Friday, January 9, 2015

What Not to Say to Someone Who is Suffering or Hurting

Let your conversation be always full of grace, seasoned with salt, so that you may know how to answer everyone.  - Colossians 4:6

I was inspired to write the following after reading an article in “Psychology Today.” My illness has made me the recipient of potentially harmful advice from well intended people. I thank God that I love to read and mediated on the pages of God’s Word, therefore, I am at a place where I know what to receive and what to disregard.  As  Christians, we are called to serve others. We must be helpers and not hurters to those who seek our help. Consider the following:

What Not to Say to Someone Who is Suffering or Hurting

“I know how you feel.” – You may have been through a similar situation, but you cannot get into the mind of the person you are helping. We all process pain differently. You don’t know how another person feel emotional, physically, or spiritually.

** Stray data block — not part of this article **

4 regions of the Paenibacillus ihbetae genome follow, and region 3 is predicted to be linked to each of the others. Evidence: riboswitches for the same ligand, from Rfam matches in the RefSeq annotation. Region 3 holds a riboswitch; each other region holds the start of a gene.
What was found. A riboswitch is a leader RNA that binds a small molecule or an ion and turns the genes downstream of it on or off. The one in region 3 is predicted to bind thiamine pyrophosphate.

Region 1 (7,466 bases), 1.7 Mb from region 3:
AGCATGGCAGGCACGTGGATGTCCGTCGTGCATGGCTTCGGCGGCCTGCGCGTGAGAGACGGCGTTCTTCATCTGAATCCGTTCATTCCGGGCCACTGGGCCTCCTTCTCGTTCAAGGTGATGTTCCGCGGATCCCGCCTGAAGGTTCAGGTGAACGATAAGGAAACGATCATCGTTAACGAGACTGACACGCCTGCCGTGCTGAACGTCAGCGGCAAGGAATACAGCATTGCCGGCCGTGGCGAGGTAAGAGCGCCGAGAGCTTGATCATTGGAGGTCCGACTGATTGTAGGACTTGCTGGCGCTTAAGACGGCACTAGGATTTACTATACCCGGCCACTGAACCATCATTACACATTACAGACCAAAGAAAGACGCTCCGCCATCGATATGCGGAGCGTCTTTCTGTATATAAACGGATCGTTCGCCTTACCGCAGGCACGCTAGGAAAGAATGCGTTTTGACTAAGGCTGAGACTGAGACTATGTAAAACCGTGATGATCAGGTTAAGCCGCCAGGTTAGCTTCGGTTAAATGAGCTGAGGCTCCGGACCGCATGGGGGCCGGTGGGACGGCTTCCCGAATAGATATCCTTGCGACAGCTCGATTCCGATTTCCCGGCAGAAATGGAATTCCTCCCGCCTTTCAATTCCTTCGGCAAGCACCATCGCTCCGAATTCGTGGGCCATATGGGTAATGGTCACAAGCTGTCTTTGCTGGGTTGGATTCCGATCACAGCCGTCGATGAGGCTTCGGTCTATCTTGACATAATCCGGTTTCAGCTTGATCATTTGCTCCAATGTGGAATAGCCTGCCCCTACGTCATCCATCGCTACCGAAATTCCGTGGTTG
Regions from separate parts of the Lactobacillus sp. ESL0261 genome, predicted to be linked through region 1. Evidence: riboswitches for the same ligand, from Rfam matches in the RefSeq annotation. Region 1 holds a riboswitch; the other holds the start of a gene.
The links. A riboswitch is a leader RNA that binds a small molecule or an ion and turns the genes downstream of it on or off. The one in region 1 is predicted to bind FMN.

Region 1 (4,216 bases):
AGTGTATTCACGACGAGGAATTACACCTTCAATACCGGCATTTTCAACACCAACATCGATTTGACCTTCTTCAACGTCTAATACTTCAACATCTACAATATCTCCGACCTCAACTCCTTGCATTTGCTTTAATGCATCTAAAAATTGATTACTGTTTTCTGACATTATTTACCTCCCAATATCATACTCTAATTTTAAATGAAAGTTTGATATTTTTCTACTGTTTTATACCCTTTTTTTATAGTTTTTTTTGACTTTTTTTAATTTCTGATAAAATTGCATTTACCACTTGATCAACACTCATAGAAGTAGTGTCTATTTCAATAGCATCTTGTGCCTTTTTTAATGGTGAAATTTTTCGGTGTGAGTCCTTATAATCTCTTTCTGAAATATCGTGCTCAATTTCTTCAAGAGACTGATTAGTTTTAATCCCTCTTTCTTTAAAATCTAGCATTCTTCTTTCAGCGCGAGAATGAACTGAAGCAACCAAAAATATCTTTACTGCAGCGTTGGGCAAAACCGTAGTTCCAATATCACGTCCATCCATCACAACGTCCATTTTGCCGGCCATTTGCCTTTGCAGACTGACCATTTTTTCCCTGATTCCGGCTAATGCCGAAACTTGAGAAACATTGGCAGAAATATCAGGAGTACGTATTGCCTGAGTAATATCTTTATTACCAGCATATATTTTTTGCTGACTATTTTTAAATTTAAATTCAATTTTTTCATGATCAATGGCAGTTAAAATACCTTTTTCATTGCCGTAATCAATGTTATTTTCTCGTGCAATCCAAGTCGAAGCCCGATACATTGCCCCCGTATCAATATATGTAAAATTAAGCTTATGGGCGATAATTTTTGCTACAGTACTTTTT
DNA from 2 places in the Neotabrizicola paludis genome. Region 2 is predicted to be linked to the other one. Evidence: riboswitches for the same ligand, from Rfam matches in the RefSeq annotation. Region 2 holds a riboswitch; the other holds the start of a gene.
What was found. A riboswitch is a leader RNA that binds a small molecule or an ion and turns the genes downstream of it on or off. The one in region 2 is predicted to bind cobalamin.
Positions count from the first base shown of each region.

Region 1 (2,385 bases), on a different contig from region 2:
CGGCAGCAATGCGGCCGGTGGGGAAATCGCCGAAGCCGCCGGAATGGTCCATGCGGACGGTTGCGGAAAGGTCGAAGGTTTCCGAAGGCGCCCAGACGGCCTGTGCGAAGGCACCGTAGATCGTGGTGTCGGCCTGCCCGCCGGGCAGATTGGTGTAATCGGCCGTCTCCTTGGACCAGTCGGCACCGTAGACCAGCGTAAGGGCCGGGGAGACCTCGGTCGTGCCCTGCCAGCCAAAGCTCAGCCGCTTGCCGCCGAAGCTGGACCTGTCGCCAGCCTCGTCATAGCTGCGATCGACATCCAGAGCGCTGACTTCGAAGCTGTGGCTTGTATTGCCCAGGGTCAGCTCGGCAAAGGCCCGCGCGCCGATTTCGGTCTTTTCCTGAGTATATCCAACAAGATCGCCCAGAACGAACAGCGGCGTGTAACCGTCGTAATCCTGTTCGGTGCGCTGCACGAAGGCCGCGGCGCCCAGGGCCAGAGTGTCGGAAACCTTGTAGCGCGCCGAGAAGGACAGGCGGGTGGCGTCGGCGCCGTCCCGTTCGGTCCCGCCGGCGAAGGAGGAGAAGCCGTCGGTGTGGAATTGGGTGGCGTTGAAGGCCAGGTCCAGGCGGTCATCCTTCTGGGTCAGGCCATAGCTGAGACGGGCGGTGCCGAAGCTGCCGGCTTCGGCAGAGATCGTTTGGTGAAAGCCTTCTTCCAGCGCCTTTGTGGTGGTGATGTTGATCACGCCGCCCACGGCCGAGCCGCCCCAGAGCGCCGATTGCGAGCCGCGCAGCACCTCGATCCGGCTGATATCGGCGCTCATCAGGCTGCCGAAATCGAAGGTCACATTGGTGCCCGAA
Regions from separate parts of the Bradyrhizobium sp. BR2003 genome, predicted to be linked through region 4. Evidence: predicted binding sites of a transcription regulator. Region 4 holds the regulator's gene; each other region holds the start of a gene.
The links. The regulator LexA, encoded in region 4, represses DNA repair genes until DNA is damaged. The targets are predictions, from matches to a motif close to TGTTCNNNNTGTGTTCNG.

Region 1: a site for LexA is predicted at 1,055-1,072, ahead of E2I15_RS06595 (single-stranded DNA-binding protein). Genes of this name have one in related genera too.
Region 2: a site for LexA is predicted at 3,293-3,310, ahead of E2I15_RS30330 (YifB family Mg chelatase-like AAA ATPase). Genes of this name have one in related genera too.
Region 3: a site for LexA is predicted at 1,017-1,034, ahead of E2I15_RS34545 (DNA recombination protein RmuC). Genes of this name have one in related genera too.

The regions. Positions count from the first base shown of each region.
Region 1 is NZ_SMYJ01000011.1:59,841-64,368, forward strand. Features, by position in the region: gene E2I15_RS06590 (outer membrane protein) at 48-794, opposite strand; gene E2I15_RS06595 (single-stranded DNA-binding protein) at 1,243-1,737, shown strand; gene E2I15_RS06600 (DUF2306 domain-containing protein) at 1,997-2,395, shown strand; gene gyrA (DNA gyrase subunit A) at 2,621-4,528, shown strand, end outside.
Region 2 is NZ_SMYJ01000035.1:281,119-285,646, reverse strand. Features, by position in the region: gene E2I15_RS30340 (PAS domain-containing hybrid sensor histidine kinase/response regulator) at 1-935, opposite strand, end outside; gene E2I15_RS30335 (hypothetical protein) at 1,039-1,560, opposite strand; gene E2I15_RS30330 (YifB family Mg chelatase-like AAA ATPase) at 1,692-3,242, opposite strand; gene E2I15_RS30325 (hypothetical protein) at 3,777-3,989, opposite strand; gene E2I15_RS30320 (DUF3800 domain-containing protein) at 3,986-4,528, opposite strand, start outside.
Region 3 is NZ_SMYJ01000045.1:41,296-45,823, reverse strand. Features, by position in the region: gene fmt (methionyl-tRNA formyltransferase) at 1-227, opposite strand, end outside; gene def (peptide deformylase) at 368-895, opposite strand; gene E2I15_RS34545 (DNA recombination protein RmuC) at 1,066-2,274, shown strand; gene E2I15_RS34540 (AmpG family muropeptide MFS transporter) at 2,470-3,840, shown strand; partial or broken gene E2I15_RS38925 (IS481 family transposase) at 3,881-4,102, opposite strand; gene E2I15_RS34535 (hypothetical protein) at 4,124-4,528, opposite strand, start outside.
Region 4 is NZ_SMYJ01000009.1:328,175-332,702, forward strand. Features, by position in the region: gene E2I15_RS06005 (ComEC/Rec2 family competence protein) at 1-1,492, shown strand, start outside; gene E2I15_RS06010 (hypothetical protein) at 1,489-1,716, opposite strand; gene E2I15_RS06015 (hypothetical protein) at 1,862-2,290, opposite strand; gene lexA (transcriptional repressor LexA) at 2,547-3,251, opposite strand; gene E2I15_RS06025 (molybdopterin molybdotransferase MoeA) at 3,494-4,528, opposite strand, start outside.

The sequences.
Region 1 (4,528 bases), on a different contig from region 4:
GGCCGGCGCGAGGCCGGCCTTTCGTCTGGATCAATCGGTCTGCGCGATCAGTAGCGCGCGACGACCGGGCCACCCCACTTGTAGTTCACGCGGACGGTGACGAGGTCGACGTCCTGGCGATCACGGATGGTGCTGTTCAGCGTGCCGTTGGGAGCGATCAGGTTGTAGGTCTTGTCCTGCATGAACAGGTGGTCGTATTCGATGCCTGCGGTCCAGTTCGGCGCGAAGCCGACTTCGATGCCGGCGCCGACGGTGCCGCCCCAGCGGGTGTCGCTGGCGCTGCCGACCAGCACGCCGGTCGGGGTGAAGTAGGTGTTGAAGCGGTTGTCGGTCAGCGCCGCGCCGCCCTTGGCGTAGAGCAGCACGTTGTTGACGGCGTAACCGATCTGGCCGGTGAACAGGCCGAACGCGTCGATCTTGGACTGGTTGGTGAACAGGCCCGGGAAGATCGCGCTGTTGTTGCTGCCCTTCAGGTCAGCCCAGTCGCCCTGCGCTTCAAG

“You are not going to die. You will be okay.” – Dying is not a bad thing. The Bible says to die is gain. Victory can come through death. Don’t offer false hope for the sake of encouragement. You don’t know how God will work in someone’s life. Don’t suggest you have fate all figured out.

“If you need anything give me a call.” Most of us have probably been guilty of saying this someone in need. The statement is vague and places the burden of effort on an already burdened person. Instead, be specific. Ask questions like 1) When can I bring over a meal? 2) When can I come over to clean the house? 3) What items do you need that I can purchase to help with your life?
“You Know Your (insert family member) Loves You.” – Don’t project your healthy family experience onto others. There are adults who are products of abusive and unloving parents. This statement could be enraging.